Keke Palmer got some things off her chest! The actress opened up about her struggle with adult acne and questioned why doctors haven’t come up with a “cure.”
In a candid video shared via Instagram on Wednesday, August 10, Palmer, 28, told fans she’s “tired” of dealing with the skin condition. “Good morning y’all, I was just thinking about the fact that plastic surgeons are amazing,” the Nope star began.
“They can give you a boob job, liposuction, tummy tucks, Brazilian butt lifts … they can even implant muscles, the list goes on, but they can’t figure out how to clear up somebody’s skin?” Palmer asked. “Are you kidding me?”
The Illinois native continued: “All these years and all these inventions, you can’t figure out how to take the beautiful skin from my ass and put in on my face?” She then joked, “I’m tired of it. I’m done with it. People out here with adult acne are struggling, and you haven’t figured out that cure? I’m done.”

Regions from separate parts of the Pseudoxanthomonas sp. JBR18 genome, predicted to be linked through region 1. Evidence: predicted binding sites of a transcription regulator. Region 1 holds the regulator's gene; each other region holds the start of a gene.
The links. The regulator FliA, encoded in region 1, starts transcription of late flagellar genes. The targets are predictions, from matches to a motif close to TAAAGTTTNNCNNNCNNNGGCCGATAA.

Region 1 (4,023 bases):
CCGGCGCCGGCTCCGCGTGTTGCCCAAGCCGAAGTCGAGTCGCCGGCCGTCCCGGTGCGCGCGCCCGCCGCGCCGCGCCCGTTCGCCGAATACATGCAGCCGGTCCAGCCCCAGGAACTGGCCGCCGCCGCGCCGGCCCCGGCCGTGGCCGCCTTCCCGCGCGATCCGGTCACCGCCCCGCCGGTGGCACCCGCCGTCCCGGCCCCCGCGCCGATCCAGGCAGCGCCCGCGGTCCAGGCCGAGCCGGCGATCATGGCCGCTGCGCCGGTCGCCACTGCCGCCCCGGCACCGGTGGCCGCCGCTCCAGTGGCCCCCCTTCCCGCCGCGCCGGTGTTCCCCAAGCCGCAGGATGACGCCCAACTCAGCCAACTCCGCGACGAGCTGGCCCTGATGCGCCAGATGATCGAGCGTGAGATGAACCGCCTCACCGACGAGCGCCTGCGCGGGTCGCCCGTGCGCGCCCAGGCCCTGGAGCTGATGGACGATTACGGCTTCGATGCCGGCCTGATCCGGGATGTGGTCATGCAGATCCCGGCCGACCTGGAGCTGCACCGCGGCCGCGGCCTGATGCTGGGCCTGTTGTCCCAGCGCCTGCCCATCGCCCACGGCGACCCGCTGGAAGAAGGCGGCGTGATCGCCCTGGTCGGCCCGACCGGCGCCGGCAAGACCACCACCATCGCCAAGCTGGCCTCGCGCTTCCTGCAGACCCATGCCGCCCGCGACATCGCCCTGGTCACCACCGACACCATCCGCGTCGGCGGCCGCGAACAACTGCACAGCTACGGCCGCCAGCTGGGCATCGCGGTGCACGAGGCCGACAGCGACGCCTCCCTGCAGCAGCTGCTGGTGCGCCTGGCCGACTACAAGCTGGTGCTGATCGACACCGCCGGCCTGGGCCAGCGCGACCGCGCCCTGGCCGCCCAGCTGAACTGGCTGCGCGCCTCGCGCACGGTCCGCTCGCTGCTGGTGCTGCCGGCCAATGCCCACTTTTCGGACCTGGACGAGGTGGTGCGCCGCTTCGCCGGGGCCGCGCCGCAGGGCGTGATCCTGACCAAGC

Palmer further expressed her pain in the caption, writing: “I woke up and chose VIOLENCE. We want the QUICK FIX as well… My homegirl’s walking out the hospital with a DONK same day. I want INSTANT results too, WHATS TEA???”
She continued: “All these years!! Plastic surgeons, y’all wanna know where the real money at? IN CLEARING UP ACNE.”
The Alice star concluded her message by stressing that she’s over people telling her “find the PERFECT diet” or “get an expensive facial every other day,” adding, “Give us the plastic surgery we’re begging for, and make it possible for black skin as well… I need the dual love.”
Palmer’s followers applauded her post, filling the comments section with praise.
“THIS!!!!!!” one of Palmer’s followers wrote. A second fan commented: “Speaking for us that are struggling Keke.” A third said: “I have to say tho despite these surgeons not having the cure for acne, your skin looks so hydrated, glowy and supple!!!”
This isn’t the first time the movie star has gotten real about her skin issues.
In December 2020, Palmer revealed via Instagram that she was diagnosed with PCOS, or polycystic ovarian syndrome. The following year, during a November 2021 appearance on The Tamron Hall Show, she explained how the diagnosis has affected her skin.